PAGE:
A Simplified Approach to Lifecycle E-mail Marketing
Despite JupiterResearch data indicating well-executed lifecycle e-mail marketing campaigns can generate results as much as nine times greater than other types of e-mail campaigns, few e-mail marketers take advantage of this customer-oriented strategy. Developing a lifecycle e-mail marketing program needn’t be complicated. A simple approach is to start by separating your e-mail list into the following three distinct groups:
Interested Prospects—recipients who have expressed some desire for communication.
Engaged Customers—recipients who actively are involved with the brand and expect to receive communications and, potentially, promotions from you.
Lapsed Customers—recipients who have stopped opening and clicking your e-mails, or who no longer make purchases.
Understanding the mindset and needs of each of these three groups and acting on them with tailored campaigns can strengthen your return on investment dramatically. The first step is to establish unique goals that align with the customers’ mindsets for each lifecycle stage. For example, goals for interested prospects might include opt-in to receive regular messages from you, visit your Web site, make an online purchase or visit a retail location.
Goals for engaged customers can include maintaining or increasing purchase levels, strengthening loyalty, encouraging recommendations to friends and the delivery of efficient customer service.
For lapsed customers, appropriate goals would include gaining an understanding of their concerns, attempting to re-engage them with the brand, and preventing them from switching allegiance to another company.
By approaching your list in these fairly straightforward segments, you can create specific campaigns that target each group more effectively and with better results than if you communicated to them all with the same messages.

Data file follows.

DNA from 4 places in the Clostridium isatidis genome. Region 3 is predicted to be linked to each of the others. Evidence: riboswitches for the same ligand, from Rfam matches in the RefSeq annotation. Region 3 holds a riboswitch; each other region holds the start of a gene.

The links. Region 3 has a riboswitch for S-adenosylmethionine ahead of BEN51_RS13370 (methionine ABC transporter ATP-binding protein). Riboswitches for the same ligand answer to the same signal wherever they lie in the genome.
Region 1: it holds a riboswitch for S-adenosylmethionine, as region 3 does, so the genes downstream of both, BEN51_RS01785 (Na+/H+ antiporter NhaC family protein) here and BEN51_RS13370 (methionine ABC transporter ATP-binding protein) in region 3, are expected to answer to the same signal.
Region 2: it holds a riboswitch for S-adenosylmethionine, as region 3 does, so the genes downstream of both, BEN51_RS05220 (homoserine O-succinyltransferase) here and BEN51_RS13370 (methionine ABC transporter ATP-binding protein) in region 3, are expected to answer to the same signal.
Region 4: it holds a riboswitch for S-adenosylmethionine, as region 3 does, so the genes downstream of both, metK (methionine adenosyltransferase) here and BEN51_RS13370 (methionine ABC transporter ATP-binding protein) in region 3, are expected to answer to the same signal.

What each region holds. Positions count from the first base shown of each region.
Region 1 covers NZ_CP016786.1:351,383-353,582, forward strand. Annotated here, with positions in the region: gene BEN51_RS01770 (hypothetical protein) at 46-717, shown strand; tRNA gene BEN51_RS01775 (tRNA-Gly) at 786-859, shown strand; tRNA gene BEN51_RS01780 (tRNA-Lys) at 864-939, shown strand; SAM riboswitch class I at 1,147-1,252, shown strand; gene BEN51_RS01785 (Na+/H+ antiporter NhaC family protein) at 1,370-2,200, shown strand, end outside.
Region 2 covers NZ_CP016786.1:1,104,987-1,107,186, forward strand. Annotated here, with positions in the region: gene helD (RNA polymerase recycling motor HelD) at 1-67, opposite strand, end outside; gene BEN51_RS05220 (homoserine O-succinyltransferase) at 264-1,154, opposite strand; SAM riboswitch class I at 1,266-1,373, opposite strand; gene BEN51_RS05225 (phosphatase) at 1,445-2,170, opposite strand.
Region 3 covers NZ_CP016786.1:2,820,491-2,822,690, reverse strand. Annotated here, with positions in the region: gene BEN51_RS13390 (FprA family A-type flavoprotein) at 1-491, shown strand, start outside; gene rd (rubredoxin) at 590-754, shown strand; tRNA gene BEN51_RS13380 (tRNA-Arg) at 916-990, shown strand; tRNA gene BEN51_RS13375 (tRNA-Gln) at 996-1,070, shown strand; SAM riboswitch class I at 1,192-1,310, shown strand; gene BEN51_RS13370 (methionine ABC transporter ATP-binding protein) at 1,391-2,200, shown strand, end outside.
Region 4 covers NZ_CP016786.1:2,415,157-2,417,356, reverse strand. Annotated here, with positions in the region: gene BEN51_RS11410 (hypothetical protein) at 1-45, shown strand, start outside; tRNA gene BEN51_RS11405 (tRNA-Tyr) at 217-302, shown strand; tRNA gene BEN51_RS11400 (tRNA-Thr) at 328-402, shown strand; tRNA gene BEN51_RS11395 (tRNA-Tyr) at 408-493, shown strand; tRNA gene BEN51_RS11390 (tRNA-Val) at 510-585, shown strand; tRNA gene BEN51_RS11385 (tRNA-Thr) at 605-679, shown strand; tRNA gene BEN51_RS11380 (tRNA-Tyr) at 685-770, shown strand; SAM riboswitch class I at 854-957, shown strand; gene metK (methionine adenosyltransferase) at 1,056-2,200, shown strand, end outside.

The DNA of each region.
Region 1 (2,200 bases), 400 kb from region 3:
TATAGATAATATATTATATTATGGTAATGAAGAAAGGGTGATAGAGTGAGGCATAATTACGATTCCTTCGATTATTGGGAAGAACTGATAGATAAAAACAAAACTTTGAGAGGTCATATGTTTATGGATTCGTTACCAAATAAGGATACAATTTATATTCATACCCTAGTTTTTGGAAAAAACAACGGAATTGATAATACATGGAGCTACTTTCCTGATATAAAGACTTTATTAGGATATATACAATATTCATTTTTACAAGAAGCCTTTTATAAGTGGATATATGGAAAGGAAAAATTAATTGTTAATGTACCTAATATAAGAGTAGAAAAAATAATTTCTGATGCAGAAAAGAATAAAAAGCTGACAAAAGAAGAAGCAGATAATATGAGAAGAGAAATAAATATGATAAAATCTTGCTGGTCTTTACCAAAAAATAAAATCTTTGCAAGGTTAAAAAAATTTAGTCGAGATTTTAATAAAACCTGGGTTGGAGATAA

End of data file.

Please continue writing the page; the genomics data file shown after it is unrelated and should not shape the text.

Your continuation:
Campaign elements appropriate for interested recipients might include:
• welcome messages;
• educational campaigns;
• lead-warming activities; or
• promotions for first purchase.
Messaging elements to engaged customers can encompass:
• renewal notices;
• shopping cart abandon notices;
• service alerts;
• reminders of upcoming events;
• special promotions for top customers; and
• targeting based on Web site page visits.
Tactics to re-engage lapsed customers should include:
• sending surveys to identify reasons for lack of engagement;
• offering incentives to re-visit the Web site; and
• delivering promotions to encourage purchases.
The point is to begin the effort. The more you deliver relevant, targeted messages to prospects and customers, the better your results will be.
Bill Nussey is president and CEO of Silverpop, a permission-based e-mail marketing solutions, strategy and services provider with offices throughout the United States and the United Kingdom. He can be reached at (678) 247-0500.